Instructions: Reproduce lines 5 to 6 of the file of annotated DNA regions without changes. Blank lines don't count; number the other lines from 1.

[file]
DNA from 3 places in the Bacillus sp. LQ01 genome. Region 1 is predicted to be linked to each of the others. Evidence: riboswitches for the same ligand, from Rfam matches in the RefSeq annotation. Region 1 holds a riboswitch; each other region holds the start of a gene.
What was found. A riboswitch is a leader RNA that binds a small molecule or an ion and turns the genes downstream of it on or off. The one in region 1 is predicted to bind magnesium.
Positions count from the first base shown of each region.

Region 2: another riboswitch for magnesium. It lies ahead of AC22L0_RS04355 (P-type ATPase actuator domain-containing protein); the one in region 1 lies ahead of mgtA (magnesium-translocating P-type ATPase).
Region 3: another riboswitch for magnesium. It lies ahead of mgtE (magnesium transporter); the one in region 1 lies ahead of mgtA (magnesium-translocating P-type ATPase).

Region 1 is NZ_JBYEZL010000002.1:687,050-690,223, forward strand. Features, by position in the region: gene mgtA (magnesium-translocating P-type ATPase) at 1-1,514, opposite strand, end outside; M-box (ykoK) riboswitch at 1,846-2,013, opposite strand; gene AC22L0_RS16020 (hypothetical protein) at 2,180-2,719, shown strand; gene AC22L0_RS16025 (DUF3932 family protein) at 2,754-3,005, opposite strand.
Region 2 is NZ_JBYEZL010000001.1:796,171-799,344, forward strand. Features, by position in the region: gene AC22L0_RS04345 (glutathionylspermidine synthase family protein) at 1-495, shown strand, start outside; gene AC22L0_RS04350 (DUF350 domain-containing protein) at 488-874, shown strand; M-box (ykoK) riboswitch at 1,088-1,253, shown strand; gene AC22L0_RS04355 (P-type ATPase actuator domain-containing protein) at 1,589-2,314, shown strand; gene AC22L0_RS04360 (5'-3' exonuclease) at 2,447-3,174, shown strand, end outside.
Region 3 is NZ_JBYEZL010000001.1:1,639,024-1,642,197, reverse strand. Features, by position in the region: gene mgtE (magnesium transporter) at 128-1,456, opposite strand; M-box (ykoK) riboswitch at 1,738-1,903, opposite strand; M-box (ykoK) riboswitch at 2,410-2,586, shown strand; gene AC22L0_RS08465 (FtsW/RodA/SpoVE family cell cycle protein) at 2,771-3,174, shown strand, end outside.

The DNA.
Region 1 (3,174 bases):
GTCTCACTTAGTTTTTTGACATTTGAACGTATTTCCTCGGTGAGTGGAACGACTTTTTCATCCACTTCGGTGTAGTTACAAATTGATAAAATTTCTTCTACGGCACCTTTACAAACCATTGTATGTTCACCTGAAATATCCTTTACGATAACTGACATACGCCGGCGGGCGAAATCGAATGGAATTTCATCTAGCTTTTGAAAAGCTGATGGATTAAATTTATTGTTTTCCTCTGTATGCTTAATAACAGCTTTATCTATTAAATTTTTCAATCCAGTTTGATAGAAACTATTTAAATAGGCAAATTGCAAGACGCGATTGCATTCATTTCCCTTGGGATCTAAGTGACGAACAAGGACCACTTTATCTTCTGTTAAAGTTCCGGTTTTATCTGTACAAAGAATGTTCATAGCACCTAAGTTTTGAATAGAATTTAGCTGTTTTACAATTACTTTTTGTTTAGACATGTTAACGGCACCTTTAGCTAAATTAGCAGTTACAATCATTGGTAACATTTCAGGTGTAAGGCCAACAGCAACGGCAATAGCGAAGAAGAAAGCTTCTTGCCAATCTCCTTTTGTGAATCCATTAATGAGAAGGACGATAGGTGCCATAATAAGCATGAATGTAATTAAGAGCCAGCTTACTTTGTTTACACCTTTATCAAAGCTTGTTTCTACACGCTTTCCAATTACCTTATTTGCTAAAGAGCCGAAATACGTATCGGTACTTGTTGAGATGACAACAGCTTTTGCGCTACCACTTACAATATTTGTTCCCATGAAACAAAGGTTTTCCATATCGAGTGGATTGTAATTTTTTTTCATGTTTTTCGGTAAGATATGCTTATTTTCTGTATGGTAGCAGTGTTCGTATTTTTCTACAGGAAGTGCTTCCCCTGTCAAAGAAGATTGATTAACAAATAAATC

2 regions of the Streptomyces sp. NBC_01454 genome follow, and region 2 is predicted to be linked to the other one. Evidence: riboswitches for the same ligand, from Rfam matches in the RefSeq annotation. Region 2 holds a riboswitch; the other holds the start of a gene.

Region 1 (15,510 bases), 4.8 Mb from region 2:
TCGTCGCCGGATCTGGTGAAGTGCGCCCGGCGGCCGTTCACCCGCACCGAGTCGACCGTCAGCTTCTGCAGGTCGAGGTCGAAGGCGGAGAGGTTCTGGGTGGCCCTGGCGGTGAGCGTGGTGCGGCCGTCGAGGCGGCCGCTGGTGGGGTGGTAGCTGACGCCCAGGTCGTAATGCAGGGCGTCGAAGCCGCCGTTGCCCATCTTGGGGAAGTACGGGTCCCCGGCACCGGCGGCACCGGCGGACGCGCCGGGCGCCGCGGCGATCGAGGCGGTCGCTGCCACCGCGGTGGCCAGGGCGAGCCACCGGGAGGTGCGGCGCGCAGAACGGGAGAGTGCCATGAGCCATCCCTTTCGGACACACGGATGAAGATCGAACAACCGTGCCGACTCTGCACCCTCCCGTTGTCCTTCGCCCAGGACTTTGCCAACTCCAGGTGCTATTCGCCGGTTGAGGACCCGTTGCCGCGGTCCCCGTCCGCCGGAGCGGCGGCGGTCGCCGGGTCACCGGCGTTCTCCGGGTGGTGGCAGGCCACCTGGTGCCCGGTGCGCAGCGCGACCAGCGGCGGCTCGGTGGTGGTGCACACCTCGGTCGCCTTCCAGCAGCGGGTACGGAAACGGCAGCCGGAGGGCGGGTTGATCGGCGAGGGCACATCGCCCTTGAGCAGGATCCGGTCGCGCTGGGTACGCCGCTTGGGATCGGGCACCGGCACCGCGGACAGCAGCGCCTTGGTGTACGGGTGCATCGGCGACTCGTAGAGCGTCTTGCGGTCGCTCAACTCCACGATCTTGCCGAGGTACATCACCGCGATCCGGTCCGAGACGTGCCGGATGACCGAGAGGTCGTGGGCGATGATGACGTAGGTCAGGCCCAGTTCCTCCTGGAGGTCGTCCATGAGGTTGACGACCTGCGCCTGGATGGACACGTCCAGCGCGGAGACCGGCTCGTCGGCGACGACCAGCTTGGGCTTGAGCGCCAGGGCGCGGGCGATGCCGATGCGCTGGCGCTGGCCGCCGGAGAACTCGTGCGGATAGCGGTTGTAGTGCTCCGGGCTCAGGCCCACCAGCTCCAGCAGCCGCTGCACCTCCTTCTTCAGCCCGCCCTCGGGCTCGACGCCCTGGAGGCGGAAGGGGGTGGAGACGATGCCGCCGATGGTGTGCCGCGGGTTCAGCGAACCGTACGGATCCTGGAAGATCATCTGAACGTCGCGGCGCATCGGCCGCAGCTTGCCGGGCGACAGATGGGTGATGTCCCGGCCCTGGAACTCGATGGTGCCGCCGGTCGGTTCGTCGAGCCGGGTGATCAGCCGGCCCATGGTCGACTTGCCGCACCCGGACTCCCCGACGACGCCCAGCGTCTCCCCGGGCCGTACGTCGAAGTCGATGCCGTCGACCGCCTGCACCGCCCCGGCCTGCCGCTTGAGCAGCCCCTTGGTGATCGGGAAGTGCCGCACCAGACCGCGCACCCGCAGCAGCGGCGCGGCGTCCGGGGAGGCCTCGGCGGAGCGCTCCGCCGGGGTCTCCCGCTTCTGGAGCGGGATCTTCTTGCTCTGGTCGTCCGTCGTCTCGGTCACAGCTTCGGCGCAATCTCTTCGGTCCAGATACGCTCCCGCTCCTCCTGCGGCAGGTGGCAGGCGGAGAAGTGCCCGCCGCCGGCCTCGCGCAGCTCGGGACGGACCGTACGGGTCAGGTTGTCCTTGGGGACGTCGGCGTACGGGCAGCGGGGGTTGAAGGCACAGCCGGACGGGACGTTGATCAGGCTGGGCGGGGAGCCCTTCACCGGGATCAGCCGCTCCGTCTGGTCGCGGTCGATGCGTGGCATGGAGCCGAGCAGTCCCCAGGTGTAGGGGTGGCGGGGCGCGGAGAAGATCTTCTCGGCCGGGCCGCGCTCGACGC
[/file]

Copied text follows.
Region 3: another riboswitch for magnesium. It lies ahead of mgtE (magnesium transporter); the one in region 1 lies ahead of mgtA (magnesium-translocating P-type ATPase).

Region 1 is NZ_JBYEZL010000002.1:687,050-690,223, forward strand. Features, by position in the region: gene mgtA (magnesium-translocating P-type ATPase) at 1-1,514, opposite strand, end outside; M-box (ykoK) riboswitch at 1,846-2,013, opposite strand; gene AC22L0_RS16020 (hypothetical protein) at 2,180-2,719, shown strand; gene AC22L0_RS16025 (DUF3932 family protein) at 2,754-3,005, opposite strand.